Cutter Change Reduces Process Time 75%
When you’re a manufacturing facility with a lot of in-house 3D printing capabilities, you have to think about things differently: materials and how they are sourced; the cost of scrap; process sequencing and engineering, talent distribution. The list goes on and on. The result is a vertically integrated operation that accounts for each and every feature, and how their processes impact what happens before and what happens after. With more than 31 additive machines and CNC machines with pallet changers everywhere, Keselowski Advanced Manufacturing (KAM) is just that kind of company.
“Vertical integration is key,” James O’Toole, VP of engineering and sales, said. “The additive, subtractive and quality sides collaborate so tightly, acting as an integrated project team, that we can make smart concessions and decisions in one area of the process and manage the impacts on others.”
Whereas traditional shops would machine from billet, KAM can build a part via Laser Powder bed fusion methods otherwise known as metal 3D printing. They print near net shapes with finish machining in mind—fixturing, approach angles, specifically demanding features and the like. This is a huge advantage for O’Toole and his team; anything helps when working with some of the most difficult alloys on the planet, including AlSi10Mg, 6061RAM2%, Inconel 625 and 718, Ti64 and Haynes 282.
While the KAM team is very good at adjusting processes and factoring up and downstream impacts, it’s no small feat to change a process once it is producing, especially with these alloys. There must be some value to be found as a result.
“First-time yield is a key factor in our success,” O’Toole said. “Anytime you’re implementing a new process there’s always a bit of heartburn, because you’re saying, in order to validate a process we need to try it. If that doesn’t work, the cost is tens of thousands of dollars and hours of recovery time.”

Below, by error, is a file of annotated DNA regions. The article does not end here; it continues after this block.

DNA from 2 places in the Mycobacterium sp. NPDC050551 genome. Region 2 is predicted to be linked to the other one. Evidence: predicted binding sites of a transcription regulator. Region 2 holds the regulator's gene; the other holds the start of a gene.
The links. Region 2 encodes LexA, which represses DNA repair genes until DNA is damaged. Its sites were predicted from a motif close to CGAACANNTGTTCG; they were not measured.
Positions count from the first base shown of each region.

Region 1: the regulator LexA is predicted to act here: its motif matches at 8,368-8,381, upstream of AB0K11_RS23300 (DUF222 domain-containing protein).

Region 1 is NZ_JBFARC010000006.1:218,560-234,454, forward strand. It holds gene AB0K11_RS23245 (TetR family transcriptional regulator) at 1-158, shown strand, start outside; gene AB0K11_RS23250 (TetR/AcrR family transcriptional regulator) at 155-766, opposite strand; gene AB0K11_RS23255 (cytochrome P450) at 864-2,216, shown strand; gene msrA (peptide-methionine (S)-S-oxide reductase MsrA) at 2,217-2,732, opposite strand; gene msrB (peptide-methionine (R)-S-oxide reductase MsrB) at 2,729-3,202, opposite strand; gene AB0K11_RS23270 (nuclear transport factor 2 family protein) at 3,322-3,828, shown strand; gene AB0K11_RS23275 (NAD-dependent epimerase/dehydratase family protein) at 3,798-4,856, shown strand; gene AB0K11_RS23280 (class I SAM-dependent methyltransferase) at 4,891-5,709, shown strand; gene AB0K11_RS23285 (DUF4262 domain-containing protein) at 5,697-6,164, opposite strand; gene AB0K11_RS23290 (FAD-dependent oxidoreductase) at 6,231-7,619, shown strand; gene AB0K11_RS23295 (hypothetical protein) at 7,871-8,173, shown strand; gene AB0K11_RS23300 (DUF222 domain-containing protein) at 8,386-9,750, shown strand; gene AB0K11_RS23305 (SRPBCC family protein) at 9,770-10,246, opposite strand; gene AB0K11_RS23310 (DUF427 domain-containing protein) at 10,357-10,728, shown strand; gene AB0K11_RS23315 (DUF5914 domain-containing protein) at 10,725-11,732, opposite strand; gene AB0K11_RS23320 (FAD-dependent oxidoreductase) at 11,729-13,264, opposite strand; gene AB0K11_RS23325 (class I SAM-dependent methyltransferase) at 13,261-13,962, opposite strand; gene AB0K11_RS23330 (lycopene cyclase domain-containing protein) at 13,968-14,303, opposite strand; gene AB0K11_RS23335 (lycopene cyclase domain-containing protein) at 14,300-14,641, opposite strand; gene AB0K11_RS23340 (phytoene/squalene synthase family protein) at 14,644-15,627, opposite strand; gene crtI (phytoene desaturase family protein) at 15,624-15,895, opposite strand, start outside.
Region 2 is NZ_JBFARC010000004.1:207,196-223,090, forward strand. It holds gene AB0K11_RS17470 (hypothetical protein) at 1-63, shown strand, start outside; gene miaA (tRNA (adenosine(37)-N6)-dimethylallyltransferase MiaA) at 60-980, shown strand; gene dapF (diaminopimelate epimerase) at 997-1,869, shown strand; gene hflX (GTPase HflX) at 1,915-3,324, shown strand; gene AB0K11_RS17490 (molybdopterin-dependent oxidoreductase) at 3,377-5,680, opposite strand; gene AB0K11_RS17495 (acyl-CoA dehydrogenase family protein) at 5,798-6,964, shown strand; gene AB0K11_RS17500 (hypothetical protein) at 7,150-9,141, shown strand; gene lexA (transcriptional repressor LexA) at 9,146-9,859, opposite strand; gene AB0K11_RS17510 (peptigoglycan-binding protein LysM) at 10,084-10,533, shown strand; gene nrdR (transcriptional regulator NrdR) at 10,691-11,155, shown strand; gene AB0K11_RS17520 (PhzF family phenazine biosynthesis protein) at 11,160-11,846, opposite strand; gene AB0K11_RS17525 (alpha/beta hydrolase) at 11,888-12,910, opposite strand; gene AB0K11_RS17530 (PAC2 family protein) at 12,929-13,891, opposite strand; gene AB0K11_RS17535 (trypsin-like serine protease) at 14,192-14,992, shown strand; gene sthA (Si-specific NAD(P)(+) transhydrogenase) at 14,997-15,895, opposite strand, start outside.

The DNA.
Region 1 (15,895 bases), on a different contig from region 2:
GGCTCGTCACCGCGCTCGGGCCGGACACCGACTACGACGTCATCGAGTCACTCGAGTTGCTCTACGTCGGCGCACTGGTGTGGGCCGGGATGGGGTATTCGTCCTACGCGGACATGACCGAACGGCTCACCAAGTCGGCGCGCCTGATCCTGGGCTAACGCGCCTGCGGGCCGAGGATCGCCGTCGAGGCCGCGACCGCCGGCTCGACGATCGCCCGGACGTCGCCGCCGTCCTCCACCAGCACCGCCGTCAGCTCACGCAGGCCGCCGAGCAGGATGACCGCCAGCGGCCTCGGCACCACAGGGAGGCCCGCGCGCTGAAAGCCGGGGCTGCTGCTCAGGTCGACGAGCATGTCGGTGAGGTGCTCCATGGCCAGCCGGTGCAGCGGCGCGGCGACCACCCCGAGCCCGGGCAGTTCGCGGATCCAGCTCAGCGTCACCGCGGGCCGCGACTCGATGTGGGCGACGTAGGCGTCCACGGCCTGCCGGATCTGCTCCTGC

Despite the risk, a particular sealing groove feature on a turbo pump assembly recently presented an improvement opportunity KAM couldn’t pass up. Looking at their CAD programming tree, this one, relatively small feature accounted for 30 percent of their program.
“This grooving component was typically the longest portion of the cycle time,” said O’Toole. “Cycle time is where we can make the biggest impact. We’re not searching for seconds, we’re searching for half an hour, 45 minutes.”
Though small, the feature is undeniably demanding. Turbo pumps for aerospace, motorsports and defense customers are about as high-heat of a setting as parts can be deployed. Where O-rings might work to seal a groove in less extreme temperatures, they’ll fail in high heat. Tolerances need to be tight enough to serve as a seal; surface finishes between 4 and 16 RA are not uncommon and most require a circumferential lay.
The team’s original approach to this feature consumed two .093" carbide end mills, one for the roughing and one for finishing. These high-nickel metals have high ductility and malleability, but they are also very abrasive. O’Toole described it, “Almost like cutting sandpaper.” And this limited feed rates to about 100 SFM and cutting speeds of less than 10 inches per minute.